Make sure that all 3D devices that you buy are HDMI 1.4 compliant. This means that your new 3D Blu-ray player will have an HDMI 1.4 connection(s), as well as any newer 3D TV. Therefore, you can directly connect the Blu-ray player to your TV and get a 3D picture. Note: HDMI 2.0 was released in 2013, which is backward compatible.

HDMI 1.4 compatibility

Make sure that all 3D devices that you buy are HDMI 1.4 compliant. This means that your new 3D Blu-ray player will have an HDMI 1.4 connection(s), as well as any newer 3D TV. Therefore, you can directly connect the Blu-ray player to your TV and get a 3D picture.

However, if you are currently using an AV receiver in your system, it might not support HDMI 1.4, so you won’t be able to use it to pass-through 3D signals to your TV. You can consult your salesperson for a possible work around.


What to consider when buying 3D devices:

  • The type of 3D TV: passive or active?
  • The 3D sources you wish to view: Blu-ray, cable TV, satellite TV?
  • Connectivity: what will connect with my current home theater system—specially, regarding HDMI 1.4?


Common 3D Questions

1. Will a 3D TV show regular TV content?
Yes. 3D TVs plays conventional content and as well as 3D content.
2. Are 3D glasses needed to watch regular TV?
No. The special glasses only work with 3D content. Your TV can still play 2D movies and shows requiring no glasses.
3. What does “3D-ready” mean?
“3D-ready” meaning varies by manufacturer, but typically means that the TV can display 3D content. There are several ways to make this determination: check the manufacturer’s web site, features document, or look for a “3D Sync Out” connection on the back panel of the TV.
4. How do you clean 3D glasses?
Clean the 3D glasses one side at a time. 3D glasses have two screens in each lens, so putting pressure on both surfaces at the same time squeezes the two lenses together and might cause them to distort 3D viewing. Use a micro-fiber cloth to clean one side first, then the other.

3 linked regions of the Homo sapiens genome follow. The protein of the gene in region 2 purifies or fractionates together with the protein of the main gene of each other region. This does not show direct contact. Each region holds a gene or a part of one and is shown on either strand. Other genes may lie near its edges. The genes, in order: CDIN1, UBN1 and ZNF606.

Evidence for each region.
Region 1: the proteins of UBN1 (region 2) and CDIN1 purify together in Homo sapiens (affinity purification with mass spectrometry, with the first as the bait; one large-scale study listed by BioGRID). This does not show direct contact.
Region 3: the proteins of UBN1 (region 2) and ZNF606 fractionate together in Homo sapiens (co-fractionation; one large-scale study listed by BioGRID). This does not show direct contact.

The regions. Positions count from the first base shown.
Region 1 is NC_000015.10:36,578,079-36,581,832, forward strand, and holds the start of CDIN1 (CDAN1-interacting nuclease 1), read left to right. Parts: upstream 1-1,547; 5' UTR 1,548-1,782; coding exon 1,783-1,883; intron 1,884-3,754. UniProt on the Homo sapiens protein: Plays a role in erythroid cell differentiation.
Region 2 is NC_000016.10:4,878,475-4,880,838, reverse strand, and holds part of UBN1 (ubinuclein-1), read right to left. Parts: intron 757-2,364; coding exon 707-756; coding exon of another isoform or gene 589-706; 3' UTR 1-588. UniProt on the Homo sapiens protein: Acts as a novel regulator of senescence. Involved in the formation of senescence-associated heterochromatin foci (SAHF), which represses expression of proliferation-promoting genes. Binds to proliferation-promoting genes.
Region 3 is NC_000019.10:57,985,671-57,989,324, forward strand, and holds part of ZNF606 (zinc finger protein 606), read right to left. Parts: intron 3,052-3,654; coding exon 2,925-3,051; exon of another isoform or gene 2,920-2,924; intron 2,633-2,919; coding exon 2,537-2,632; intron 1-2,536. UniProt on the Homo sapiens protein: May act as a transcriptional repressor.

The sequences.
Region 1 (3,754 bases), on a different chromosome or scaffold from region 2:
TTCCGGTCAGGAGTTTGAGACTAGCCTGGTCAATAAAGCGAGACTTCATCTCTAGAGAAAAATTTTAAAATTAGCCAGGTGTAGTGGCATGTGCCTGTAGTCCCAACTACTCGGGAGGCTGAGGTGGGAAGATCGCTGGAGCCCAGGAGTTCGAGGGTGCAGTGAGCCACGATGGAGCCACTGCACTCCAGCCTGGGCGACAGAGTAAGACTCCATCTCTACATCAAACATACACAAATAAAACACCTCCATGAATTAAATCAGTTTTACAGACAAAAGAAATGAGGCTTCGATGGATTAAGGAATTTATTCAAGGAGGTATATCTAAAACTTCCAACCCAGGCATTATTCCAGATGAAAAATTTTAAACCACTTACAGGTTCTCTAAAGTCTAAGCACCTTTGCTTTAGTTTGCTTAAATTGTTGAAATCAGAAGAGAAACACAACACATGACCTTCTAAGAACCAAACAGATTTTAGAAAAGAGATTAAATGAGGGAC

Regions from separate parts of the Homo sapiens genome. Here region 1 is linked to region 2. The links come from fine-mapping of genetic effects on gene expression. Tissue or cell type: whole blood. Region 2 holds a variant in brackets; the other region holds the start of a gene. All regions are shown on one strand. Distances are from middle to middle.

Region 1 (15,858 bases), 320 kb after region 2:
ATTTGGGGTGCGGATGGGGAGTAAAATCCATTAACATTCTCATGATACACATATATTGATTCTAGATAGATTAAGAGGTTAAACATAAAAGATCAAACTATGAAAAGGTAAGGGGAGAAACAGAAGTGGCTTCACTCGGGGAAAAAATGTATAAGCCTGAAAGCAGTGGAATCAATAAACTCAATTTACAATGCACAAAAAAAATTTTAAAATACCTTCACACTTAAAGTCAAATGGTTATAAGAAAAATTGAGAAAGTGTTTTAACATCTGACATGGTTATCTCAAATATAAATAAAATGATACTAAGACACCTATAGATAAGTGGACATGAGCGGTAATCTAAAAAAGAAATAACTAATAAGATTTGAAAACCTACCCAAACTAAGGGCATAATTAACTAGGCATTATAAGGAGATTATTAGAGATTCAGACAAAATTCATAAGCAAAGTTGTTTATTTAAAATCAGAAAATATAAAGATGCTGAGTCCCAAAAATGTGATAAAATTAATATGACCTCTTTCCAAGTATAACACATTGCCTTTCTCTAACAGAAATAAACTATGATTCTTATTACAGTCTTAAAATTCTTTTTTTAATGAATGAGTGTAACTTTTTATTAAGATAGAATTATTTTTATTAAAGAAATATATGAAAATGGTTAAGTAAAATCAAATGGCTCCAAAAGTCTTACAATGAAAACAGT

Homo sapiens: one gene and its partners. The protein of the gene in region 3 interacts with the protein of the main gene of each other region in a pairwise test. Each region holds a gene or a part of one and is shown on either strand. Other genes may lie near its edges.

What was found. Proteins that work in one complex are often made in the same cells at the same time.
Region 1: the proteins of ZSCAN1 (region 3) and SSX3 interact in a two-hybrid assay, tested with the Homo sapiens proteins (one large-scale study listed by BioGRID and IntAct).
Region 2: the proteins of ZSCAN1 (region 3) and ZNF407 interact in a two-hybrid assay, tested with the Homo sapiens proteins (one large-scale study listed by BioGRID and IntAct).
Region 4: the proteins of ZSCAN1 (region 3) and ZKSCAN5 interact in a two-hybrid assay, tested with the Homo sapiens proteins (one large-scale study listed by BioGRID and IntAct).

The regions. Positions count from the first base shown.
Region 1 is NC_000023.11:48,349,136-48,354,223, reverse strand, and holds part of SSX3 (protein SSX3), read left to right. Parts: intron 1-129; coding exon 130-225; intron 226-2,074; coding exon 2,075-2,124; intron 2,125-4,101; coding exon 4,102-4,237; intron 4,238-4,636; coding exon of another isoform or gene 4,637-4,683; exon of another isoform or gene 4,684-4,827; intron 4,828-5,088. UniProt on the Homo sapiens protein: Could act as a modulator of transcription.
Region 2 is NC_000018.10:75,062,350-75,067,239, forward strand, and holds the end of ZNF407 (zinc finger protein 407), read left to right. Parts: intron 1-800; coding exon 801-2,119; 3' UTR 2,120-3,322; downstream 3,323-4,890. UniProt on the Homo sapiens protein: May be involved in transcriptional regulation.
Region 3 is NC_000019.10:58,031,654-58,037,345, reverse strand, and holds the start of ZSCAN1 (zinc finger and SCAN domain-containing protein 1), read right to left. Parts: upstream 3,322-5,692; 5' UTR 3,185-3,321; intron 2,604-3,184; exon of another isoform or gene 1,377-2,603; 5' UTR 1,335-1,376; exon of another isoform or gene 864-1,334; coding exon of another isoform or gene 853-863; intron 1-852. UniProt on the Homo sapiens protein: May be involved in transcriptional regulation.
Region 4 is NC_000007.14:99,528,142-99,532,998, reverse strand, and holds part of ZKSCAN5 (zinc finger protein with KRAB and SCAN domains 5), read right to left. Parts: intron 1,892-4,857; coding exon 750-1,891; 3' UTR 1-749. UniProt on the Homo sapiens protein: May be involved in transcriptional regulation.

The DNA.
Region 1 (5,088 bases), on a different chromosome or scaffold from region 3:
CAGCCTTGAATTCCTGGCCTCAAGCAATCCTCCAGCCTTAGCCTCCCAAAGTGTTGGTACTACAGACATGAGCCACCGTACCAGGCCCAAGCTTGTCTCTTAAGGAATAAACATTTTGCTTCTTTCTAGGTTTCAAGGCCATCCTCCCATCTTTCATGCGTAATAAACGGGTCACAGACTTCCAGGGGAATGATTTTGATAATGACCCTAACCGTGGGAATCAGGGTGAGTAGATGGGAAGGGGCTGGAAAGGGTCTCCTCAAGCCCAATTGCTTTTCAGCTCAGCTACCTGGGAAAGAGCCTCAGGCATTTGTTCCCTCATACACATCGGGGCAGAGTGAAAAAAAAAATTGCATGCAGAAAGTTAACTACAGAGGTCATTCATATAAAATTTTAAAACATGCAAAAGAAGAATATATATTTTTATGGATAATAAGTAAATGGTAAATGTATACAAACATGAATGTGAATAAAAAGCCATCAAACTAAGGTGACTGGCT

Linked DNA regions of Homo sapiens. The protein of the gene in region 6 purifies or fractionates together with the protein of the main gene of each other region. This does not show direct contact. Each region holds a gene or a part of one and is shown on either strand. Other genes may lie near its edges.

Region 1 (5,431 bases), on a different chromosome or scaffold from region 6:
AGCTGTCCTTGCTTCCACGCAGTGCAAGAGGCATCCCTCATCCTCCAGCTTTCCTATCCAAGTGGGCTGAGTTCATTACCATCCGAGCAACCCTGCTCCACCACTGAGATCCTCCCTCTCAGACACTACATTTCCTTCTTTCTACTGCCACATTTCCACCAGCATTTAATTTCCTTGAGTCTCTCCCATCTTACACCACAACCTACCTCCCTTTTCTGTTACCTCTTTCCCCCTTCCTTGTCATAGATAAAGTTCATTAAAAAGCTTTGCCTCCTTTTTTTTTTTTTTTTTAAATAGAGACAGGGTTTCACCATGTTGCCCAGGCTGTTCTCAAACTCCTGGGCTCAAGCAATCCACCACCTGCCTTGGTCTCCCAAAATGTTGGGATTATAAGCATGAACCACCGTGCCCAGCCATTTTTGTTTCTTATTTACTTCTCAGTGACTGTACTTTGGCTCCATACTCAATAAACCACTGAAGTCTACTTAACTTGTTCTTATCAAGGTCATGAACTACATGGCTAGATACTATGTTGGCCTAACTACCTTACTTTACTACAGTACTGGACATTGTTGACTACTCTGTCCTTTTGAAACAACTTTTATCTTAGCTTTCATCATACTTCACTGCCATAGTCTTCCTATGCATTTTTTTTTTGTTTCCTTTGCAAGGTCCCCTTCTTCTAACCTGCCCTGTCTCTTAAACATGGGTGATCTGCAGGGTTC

DO NOT use alcohol, solvents, surface-active agents, or chemicals such as wax, thinner, or lubricant. These may result in stains or cracks on the surface of the lens. Moreover, DO NOT spray cleaning fluid directly onto the glasses—spray the cleaner onto a cloth.


HDMI 1.4

HDMI (High-Definition Multimedia Interface) is an interface that transmits uncompressed/compressed digital audio and uncompressed video signals. Specifically, HDMI 1.4 provides support for 4K x 2K resolution, which
is four times the pixel-perfection of a 1080p device. This allows handling digital video in the same resolution as current digital cinemas.

AV Receiver

AV (audio/video) receivers are the intelligence of most home theater systems. These receivers power the speakers in your home theater setup, and much more. AV receivers process the audio and video signals from
various input devices (Blu-ray, DVD, cable box, etc.), and transmit them to the display and external speakers.

Blu-ray Disc

A Blu-ray disc is an optical-storage disc similar to a DVD. Blu-ray discs are the same size as a CD/DVD, but it cannot be played in a conventional CD or DVD player. The advantage of a Blu-ray disc is that it can hold about six times the amount of data compared to a dual-layer DVD.